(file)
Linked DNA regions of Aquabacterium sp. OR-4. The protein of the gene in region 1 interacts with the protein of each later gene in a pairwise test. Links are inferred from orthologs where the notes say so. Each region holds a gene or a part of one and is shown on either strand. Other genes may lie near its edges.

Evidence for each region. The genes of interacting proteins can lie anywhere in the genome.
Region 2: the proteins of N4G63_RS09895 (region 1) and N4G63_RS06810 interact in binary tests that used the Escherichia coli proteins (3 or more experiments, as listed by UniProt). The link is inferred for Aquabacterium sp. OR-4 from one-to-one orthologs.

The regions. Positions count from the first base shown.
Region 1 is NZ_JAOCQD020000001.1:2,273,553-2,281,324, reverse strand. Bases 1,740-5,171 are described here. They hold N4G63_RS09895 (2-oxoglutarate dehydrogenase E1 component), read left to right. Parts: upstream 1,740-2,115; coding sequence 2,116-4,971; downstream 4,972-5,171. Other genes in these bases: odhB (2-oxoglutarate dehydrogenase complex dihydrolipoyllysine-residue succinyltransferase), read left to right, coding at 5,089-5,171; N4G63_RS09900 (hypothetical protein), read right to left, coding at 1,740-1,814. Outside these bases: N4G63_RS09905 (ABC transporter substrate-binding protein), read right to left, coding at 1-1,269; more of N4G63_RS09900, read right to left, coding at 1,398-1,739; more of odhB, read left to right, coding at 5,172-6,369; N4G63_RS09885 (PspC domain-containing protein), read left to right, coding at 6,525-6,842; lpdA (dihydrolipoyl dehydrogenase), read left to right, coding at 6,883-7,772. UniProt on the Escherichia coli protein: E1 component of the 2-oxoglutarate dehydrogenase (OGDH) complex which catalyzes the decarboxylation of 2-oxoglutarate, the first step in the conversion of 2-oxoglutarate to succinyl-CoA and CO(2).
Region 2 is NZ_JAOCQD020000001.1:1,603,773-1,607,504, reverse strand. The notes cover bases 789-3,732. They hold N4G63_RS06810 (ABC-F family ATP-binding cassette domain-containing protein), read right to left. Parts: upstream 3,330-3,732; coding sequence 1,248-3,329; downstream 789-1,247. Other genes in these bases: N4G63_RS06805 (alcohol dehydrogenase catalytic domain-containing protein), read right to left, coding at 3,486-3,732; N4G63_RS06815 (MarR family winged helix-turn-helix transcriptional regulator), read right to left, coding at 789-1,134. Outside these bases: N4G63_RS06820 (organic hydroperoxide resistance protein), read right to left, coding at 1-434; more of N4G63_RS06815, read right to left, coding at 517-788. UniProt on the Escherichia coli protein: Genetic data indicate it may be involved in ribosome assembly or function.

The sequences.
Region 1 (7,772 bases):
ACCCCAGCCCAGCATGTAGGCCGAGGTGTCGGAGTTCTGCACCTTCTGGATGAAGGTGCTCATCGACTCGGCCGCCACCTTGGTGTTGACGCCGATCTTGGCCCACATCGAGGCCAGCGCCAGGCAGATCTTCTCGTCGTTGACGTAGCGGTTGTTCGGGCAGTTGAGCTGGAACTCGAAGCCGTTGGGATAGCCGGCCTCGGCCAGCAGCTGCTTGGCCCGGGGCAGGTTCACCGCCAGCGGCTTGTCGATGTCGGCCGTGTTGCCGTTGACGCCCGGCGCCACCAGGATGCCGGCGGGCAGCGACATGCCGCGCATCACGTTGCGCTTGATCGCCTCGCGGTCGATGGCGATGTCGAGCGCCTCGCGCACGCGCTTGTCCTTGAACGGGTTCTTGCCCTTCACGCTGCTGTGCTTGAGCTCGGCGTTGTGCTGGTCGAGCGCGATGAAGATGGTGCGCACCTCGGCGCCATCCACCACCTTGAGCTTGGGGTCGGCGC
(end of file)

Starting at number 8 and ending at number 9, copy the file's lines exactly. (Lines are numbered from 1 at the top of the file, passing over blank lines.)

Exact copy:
Region 1 (7,772 bases):
ACCCCAGCCCAGCATGTAGGCCGAGGTGTCGGAGTTCTGCACCTTCTGGATGAAGGTGCTCATCGACTCGGCCGCCACCTTGGTGTTGACGCCGATCTTGGCCCACATCGAGGCCAGCGCCAGGCAGATCTTCTCGTCGTTGACGTAGCGGTTGTTCGGGCAGTTGAGCTGGAACTCGAAGCCGTTGGGATAGCCGGCCTCGGCCAGCAGCTGCTTGGCCCGGGGCAGGTTCACCGCCAGCGGCTTGTCGATGTCGGCCGTGTTGCCGTTGACGCCCGGCGCCACCAGGATGCCGGCGGGCAGCGACATGCCGCGCATCACGTTGCGCTTGATCGCCTCGCGGTCGATGGCGATGTCGAGCGCCTCGCGCACGCGCTTGTCCTTGAACGGGTTCTTGCCCTTCACGCTGCTGTGCTTGAGCTCGGCGTTGTGCTGGTCGAGCGCGATGAAGATGGTGCGCACCTCGGCGCCATCCACCACCTTGAGCTTGGGGTCGGCGC